Saturday, April 6, 2013

WHY Hawaii? Ten Big Truths and one Joke



Excerpted from No Worries Hawaii: A Vacation Planning guide for Kaua'i, Oahu, Maui, and the Big Island. You can find white-sand beaches, aquamarine pools and swaying palms at many wonderful places on this big blue orb. But aside from being the tropical fantasy, what makes Hawaii unequaled, no ifs ands or buts? Here are Ten Big Truths that apply to Hawaii. Can you spot the exaggeration?

1. THE LAST LOST WORLD Human beings had inhabited virtually the entire world before migrating to Hawaii. The earliest known footprints were made about 200 AD by sailing canoe voyagers from the Marquesas, coming some 2,400 miles from the south. A second wave of voyagers, from Tahiti, arrived around 1200 AD. These Polynesians--the Hawaiians--made back-and-forth migrations for several centuries, until the late 1400s, when they were isolated on their Pacific homeland.

2. THE NEWEST NEW WORLD The Western World, in the form of British Captain James Cook (who was looking for the Northwest Passage) found Hawaii only recently--in 1778. These islands in the Pacific became crucial to expanding trans-Pacific trade.

3. THE WORLD'S HOTTEST HOT SPOT The Hawaiian Islands are volcanoes. Although the northernmost main island, Kaua'i, is more than 5 million years old, parts of the Big Island are as fresh as a newborn babe. That's because the earth's crust is slowly moving northward over a "hot spot" of copiously flowing magma, like the shell of an egg rotating around its yoke. New lava piles up and forms islands, and then the islands move north. Loihi, the newest would-be island, is now underwater about 20 miles offshore the Big Island.

4. NOW YOU SEE 'EM, NOW YOU DON'T As the islands move forward on the geologic conveyor belt, they are eroded by rain, wind, and waves. The Hawaiian Islands include more than 100 tiny islands and sea-washed atolls north of Kaua'i. Kaua'i is headed for submersion, to be followed by the other islands.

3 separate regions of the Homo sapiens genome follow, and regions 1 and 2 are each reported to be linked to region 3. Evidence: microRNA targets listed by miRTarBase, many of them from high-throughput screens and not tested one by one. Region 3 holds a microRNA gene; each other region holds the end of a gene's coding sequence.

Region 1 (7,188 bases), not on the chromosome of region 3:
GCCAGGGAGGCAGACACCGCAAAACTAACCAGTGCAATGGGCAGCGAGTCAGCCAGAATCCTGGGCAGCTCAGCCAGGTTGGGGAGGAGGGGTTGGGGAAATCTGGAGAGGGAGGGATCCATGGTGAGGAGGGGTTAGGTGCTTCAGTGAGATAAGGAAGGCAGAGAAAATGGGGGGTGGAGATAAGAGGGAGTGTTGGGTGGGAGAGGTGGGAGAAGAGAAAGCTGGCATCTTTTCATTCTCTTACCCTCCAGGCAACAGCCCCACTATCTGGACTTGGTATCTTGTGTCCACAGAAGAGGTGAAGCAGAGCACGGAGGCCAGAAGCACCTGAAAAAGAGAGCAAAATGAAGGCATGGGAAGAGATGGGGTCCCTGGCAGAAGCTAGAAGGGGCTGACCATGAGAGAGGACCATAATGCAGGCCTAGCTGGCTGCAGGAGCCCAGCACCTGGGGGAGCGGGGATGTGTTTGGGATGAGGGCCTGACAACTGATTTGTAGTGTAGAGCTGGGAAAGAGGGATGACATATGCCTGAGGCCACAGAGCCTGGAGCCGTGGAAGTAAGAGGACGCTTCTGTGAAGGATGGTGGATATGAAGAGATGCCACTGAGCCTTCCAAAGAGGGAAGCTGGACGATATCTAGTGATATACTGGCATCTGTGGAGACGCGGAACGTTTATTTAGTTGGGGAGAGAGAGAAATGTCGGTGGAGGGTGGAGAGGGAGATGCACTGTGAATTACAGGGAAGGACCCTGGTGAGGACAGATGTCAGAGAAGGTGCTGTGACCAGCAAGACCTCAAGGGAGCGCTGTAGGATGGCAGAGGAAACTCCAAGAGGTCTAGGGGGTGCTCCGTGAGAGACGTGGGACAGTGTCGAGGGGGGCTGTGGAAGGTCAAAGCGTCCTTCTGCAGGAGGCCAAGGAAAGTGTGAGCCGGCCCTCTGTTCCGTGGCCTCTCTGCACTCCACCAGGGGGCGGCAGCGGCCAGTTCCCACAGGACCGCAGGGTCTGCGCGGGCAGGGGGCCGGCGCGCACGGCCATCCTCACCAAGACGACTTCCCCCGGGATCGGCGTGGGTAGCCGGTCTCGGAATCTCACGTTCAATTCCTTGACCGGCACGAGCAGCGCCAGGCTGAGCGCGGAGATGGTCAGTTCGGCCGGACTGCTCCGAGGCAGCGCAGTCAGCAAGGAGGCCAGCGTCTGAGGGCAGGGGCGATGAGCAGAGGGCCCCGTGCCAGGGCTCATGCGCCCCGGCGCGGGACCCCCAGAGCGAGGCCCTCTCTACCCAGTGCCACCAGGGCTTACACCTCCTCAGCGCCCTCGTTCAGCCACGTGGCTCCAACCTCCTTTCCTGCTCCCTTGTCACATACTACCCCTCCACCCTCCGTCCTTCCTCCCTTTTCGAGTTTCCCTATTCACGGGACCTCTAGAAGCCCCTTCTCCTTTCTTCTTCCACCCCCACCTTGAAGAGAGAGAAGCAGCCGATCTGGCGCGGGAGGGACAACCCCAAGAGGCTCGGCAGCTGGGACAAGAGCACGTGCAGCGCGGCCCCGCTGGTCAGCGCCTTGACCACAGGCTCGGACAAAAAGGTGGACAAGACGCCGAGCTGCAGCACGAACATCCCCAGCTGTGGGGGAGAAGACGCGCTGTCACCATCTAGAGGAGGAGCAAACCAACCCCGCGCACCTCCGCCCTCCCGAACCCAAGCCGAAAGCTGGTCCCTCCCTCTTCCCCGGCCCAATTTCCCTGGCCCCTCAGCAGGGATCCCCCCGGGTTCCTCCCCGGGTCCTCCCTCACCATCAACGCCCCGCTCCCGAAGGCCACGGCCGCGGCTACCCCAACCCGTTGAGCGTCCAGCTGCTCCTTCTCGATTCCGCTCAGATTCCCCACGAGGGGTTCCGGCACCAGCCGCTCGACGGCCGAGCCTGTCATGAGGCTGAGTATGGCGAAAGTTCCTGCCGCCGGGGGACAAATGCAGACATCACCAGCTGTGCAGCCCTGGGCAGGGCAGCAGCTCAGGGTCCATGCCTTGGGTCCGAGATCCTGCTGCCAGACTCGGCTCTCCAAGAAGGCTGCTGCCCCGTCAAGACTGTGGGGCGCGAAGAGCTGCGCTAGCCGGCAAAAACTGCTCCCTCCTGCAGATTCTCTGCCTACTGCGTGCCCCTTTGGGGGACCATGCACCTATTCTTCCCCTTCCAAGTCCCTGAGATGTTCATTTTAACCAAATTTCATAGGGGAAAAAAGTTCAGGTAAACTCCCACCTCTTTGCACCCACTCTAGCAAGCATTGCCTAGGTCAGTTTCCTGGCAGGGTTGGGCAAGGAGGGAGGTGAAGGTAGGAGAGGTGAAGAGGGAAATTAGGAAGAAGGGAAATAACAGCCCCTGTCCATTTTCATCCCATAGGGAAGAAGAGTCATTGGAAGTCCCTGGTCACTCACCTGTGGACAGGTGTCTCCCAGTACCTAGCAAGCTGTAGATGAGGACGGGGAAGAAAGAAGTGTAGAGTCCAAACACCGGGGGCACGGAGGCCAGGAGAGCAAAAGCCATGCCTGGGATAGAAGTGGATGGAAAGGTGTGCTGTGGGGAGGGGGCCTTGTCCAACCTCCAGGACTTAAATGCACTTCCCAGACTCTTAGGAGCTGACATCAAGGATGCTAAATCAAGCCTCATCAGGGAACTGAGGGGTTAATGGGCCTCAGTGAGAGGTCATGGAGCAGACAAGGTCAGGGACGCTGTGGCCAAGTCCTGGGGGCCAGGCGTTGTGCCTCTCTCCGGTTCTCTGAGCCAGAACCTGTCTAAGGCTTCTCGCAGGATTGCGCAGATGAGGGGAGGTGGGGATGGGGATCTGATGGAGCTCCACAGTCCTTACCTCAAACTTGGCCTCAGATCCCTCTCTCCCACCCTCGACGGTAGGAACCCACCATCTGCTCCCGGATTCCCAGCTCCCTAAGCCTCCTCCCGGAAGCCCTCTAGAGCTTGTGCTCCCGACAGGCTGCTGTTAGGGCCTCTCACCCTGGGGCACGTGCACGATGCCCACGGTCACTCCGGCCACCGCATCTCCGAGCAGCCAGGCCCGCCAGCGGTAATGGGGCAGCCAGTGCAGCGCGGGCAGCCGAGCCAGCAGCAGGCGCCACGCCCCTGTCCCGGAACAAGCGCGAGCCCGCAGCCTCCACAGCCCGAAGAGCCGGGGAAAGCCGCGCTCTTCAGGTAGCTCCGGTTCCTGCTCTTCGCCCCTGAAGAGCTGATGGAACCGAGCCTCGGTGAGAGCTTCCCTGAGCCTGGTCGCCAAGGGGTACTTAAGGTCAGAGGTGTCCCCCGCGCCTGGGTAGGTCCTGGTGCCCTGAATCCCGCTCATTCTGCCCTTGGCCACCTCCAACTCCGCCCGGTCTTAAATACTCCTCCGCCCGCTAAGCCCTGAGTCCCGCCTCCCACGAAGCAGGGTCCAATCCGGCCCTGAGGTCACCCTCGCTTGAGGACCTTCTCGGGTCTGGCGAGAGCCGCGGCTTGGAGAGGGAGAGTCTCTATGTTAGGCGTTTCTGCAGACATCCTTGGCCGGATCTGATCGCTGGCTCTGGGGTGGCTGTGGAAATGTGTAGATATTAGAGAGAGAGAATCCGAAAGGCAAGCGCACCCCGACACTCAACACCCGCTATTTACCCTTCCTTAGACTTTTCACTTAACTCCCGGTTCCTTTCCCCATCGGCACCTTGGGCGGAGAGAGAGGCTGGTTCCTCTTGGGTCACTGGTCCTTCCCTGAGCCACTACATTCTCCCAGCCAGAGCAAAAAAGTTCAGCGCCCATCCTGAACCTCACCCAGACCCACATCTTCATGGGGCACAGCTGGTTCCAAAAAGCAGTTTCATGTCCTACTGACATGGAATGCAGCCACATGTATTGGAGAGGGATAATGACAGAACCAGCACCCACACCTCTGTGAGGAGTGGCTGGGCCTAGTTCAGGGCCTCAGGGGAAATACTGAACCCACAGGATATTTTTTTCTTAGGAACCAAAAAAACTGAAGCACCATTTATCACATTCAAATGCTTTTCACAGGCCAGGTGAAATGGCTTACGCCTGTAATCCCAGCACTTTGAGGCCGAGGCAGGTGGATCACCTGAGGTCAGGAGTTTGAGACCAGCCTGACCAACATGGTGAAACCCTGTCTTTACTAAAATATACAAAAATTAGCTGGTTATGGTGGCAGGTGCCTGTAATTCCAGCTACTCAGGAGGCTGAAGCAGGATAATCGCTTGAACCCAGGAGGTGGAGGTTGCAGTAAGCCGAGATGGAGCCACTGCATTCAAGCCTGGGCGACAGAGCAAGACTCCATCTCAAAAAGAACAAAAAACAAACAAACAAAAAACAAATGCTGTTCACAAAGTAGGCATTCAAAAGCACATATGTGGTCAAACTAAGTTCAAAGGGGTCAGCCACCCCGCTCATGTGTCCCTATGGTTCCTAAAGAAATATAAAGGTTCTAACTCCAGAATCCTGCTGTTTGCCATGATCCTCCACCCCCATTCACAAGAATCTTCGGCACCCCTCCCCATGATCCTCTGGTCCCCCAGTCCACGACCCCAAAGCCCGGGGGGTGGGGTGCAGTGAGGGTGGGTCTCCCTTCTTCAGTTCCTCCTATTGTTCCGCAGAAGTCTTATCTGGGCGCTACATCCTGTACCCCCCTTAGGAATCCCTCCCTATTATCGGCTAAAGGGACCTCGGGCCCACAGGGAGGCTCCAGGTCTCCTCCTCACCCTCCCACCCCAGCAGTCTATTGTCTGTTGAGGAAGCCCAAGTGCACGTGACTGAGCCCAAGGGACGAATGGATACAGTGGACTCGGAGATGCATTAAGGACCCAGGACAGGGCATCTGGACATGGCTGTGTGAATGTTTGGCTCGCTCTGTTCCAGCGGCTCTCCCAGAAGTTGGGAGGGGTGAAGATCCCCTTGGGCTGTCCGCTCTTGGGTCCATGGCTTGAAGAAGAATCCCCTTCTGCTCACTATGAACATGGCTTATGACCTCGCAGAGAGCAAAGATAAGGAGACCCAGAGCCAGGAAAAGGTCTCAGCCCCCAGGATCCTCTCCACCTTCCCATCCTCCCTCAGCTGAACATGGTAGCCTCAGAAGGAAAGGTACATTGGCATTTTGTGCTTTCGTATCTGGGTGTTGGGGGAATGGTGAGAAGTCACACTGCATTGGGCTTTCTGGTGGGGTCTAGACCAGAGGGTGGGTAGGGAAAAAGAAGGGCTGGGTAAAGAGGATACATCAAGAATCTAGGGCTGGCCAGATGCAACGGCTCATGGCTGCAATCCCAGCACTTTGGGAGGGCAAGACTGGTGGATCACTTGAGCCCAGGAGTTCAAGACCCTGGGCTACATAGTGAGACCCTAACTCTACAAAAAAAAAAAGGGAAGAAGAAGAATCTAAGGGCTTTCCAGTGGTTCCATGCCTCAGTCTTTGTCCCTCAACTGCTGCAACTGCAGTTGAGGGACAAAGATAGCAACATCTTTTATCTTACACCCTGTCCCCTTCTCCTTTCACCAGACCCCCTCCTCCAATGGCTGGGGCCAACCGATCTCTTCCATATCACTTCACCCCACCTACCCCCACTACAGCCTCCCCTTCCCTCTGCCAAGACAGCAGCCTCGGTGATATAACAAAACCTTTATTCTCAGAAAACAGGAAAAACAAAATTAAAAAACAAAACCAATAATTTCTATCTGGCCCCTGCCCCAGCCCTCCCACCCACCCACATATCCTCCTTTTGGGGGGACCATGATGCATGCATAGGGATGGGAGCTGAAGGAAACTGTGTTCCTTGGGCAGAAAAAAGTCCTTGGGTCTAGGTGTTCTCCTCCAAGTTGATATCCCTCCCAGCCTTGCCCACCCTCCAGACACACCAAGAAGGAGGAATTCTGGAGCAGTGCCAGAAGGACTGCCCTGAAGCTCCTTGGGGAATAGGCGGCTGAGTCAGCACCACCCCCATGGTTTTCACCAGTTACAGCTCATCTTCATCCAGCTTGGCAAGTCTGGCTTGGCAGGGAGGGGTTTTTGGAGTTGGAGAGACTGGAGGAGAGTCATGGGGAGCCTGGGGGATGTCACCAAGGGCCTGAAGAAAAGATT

5. THE WORLD'S TALLEST MOUNTAINS True, the Big Island's volcanoes, Mauna Loa and Mauna Kea, are just under 14,000 feet in elevation. But if you measure from their peaks to the base on the seafloor, they are well over 40,000 feet--easily the earth's tallest.

6. BIGGEST STATE IN THE UNION That's right Texas, you're number three. The Hawaiian Archipelago extends for about 1,600 miles and contains some 123 islands, all comprising the State of Hawaii. If territorial waters are included in area, the total is more than twice the size of Alaska.

7. FARTHEST GETAWAY IN THE WORLD The eight major Hawaiian Islands are in the middle of the Pacific, surrounded by 65-million square miles of open water and at least 2,000 miles from other islands or continents. It's easily the world's most isolated landmass.

8. THE ORIGIN OF SPAM Sure, everybody with email knows about spam now. But Spam is all about Hawaii, where record amounts are enjoyed each year per person. The craze began when Hawaiian warriors in ancient times sailed north into the Pacific, harboring pigs in open canoes. Reaching the Mainland, they then paddled up the Colorado River, scaled the Grand Canyon, crossed the Great Plains, and reached the frozen tundra of Austin, Minnesota. The pigs could go no farther. Absent ti leaves for a luau, the Hawaiians concocted a way to jellify the pork into square cans. During WWII, Hormel Foods started shipping the stuff back to Hawaii.

9. THE ORIGIN OF NEW LIFE FORMS Some 6,000 insects, birds, and plants are native to the Hawaiian Islands, having evolved from about 120 seeds that washed up or were flown here in bird stomachs. Hawaii became rich with endangered and rare species, many of which are now extinct. An isolated Eden, a planet in the Pacific, Hawaii is where new earth rises from the sea and new life forms evolve.

10. WETTEST SPOT ON EARTH Mount Waialeale on Kaua'i gets some 40 feet of rainfall per yeare. Rainfall is not normally a selling point for vacation destinations. But all that rain translates to resplendent greenery and waterfalls. Most of the rain takes place at the highest elevations inland. The leeward sides of the islands are desertlike, complete with cacti, receiving around 10 inches of rain reach year.

11. ALOHA LIVES Led by transplanted Americans, a rebellion of business interests overthrew the Hawaiian Kingdom in 1893, later imprisoning Queen Liliuokalani in her own palace. President Grover Cleveland at the time ruled the overthrow illegal and that the monarchy be restored. But his ruling was ignored, and when McKinley took office in 1898, the islands were annexed as a U.S. territory. Since Queen Liliuokalani chose to combat the overthrow in the courts rather than on the battlefield, the legal issue of Hawaii's sovereignty remains an open question. The U.S. formally apologized for the overthrow in 1993. The unmet promise of the Hawaiian Kingdom remains an open issue and aloha--Hawaii's export to a world in need--remains a hope unfulfilled. If you look, you will see the spirit of aloha, not preserved for tourists, but rather living and breathing in the people and traditions of Hawaii.